into prostitution and horrifically abused. They are kept in apartments while their bodies are sold online. In
the unlikely event of a garda raid, the women are arrested while the buyers are sent quietly on their way.
New legislation is vital, as has been highlighted by the Turn off the Red Light movement. Why hasn’t it
been introduced? Once again, apathy, ignorance and the absence of strong female voices.

Despite the horrifying proportion of women affected by sexual assault, we have yet to introduce
meaningful and effective processes to reduce its occurrence – providing better sexual education to young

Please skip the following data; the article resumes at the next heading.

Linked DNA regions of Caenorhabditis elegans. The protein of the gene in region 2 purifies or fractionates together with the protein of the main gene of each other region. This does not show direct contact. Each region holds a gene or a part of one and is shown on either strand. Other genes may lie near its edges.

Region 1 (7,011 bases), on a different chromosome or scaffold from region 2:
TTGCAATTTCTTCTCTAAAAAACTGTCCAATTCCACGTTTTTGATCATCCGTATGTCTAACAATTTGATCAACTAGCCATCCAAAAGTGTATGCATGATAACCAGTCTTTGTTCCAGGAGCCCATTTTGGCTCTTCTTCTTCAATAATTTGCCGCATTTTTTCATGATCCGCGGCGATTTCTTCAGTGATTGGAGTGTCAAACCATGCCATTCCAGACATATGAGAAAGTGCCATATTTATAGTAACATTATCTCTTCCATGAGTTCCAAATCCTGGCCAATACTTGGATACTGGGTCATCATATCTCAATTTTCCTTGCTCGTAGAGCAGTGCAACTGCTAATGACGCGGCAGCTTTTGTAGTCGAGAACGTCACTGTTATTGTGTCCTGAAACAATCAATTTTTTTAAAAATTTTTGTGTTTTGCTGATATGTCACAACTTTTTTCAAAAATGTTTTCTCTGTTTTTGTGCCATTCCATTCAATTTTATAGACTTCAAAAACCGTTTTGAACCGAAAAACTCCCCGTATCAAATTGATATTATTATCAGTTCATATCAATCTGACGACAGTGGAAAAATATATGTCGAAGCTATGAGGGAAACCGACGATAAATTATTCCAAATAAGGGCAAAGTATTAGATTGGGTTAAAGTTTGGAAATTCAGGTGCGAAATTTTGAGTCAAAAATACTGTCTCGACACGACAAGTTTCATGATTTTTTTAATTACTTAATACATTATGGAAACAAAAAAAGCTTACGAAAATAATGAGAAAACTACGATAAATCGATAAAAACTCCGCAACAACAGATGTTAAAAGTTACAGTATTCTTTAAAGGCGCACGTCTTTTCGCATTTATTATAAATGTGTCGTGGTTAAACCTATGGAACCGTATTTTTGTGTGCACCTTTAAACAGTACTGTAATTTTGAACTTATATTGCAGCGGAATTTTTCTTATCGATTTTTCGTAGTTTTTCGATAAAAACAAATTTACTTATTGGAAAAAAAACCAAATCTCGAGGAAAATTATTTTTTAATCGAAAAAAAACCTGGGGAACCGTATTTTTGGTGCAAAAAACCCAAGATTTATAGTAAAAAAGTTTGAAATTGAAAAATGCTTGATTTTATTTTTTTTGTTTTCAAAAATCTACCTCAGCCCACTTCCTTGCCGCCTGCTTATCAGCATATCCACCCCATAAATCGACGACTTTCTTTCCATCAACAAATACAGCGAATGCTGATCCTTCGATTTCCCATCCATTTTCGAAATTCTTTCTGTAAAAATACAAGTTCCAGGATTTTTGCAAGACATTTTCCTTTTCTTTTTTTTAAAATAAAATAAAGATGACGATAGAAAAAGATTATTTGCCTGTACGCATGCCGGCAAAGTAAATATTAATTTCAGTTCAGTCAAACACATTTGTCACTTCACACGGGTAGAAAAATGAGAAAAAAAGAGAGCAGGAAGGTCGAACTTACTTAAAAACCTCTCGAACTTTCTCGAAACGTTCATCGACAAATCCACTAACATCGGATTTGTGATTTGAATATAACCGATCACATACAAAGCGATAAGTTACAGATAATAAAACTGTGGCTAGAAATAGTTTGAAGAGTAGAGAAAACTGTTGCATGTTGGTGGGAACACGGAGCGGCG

men, reducing the stigma surrounding rape so that victims can come forward and, crucially, facilitating
greater prosecution and conviction rates in the courts. In the DPP’s annual report this year it was found
that in the vast majority of rape allegations brought forward, a decision was made not to prosecute. This
systemic failing essentially grants impunity to rapists, and negates the ability of the law to deter sexual
assault. Instead, women pay a tax to try to avoid rape. We shouldn’t wear short skirts, we shouldn’t drink
too much, we shouldn’t walk alone at night. These restrictions of freedom are acts of oppression against
the female population, and it’s time that legislators recognised them as such.

Descriptive representation is important because these are lived experiences. Nominal equality has, more
or less, been achieved in the West. The inequality that persists is insidious, it’s invisible unless you look